Posted In: Insurance Recovery
Insurance Blog: California Court Holds That an "Accidental" Injury Can be an Occurrence Under an Employer's CGL Policy
By Kerri L. Keller & Kerri L. Keller on August 16, 2018
In a recent policyholder-friendly decision, the California Supreme Court held that an employer’s negligent hiring, retention, and supervision can be deemed an occurrence under a policy where “occurrence” is defined as “an accident.” Thus, the court allowed coverage for an insured employer who was sued after one of its employees was accused of sexual abuse.
In Liberty Surplus Insurance v. Ledesma & Meyer Construction, 418 P.3d 400, 5 Cal. 5th 216 (Cal. 2018), the employer Ledesma & Meyer had been sued for negligent hiring, retention, and supervision after a superintendent it hired to manage a construction project at a local school was accused of sexually abusing a student. Liberty Mutual, the insurer, argued that it had no duty to defend or indemnify its insured under these circumstances.
The California Supreme Court disagreed. In finding that there was coverage, the Court centered its analysis on the following issue: “When a third party sues an employer for the negligent hiring, retention, and supervision of an employee who intentionally injured that third party, does the suit allege an “occurrence” under the employer’s commercial general liability policy?” Id. at 489. The court further clarified that the issue turned on whether the injury can be deemed “accidental.” Id.
In answering these questions, the court first noted that under California law, the term “accident” in a liability insurance policy is an “unexpected, unforeseen, or undersigned happening or consequence from either a known or unknown cause.” Id. at 490. Further, the court noted that the term “accident” is “more comprehensive” than the term “negligence” and thus includes negligence. Id. In other words, a policy that provides coverage for bodily injury caused by an accident, promises coverage for the insured’s negligent acts. Id.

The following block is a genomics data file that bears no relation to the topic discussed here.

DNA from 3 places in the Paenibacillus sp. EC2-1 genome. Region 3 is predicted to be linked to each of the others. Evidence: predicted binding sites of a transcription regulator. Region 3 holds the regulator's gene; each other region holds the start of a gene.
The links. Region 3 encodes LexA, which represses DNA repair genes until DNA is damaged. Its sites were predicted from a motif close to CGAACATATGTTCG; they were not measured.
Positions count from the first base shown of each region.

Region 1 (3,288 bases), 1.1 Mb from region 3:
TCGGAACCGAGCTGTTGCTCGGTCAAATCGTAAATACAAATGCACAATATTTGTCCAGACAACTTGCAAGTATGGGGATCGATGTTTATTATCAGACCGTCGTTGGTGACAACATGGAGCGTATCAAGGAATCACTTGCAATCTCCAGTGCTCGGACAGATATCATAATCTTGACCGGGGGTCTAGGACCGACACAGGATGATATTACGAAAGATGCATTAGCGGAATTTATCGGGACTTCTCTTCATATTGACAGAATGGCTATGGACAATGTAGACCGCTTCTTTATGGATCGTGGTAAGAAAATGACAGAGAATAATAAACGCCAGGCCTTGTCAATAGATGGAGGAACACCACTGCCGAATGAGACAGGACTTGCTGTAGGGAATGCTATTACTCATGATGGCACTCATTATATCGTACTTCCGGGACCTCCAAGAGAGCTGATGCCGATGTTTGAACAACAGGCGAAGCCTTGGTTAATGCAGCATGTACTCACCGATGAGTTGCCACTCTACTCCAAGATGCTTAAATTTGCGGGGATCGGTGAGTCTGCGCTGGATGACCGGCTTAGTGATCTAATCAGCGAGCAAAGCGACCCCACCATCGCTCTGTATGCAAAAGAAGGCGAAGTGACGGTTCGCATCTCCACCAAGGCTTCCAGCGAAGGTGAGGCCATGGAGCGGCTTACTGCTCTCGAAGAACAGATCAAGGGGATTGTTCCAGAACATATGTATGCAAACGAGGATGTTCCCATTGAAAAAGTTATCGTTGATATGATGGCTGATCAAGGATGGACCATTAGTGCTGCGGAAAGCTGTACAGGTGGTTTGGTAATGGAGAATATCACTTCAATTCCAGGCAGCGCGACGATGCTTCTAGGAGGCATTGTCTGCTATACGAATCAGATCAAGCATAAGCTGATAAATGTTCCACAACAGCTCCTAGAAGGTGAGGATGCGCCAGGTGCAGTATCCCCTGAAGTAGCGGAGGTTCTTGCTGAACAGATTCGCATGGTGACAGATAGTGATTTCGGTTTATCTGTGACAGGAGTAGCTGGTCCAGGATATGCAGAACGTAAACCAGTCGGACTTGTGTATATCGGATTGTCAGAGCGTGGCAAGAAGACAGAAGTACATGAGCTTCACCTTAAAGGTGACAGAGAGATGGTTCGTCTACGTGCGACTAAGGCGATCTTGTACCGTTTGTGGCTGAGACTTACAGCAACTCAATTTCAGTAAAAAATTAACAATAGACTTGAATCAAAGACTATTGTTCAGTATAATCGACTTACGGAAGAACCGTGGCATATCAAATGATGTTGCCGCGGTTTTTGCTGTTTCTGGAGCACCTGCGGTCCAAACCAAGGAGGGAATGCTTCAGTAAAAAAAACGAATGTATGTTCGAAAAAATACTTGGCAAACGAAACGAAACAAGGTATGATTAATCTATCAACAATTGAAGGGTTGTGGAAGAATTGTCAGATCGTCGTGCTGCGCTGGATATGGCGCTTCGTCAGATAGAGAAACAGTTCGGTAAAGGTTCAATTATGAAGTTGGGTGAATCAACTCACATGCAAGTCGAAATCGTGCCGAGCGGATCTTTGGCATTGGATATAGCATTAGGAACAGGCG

Here, the court noted that the employee’s sexual misconduct was a “willful act” that was beyond the scope of coverage; however, it noted it was the employer’s conduct that was relevant for purposes of determining insurance coverage. According to the court, the employee’s molestation was the act directly responsible for the injury and the employer’s conduct of hiring, retaining, and supervising him was an “indirect cause.” Nevertheless, the court stated that the employer’s “allegedly negligent hiring, retention, and supervision were independently tortious acts, which form the basis of its claim against [the insurer] for defense and indemnity.” Id. at 492 (emphasis added). Furthermore, the court noted that “[b]ecause liability insurance is a contract between the insurer and the insured, and the policy is read in light of the parties’ expectations, the relevant viewpoint is that of the insured rather than the injured party.” Id. at 493.Here, the court did note that while society has an interest in providing an incentive for employers to take precautions against sexual abuse by their employees, the mere threat of liability was still incentive for employers to take precautions against sexual abuse by their employees. According to the court, [a]bsent an applicable exclusion, employers may legitimately expect coverage for such claims under comprehensive general liability insurance polices, just as they do for other claims of negligence.” This was a clear policyholder victory, which takes into account the purpose of commercial general liability polices, and one that all courts will hopefully adopt.
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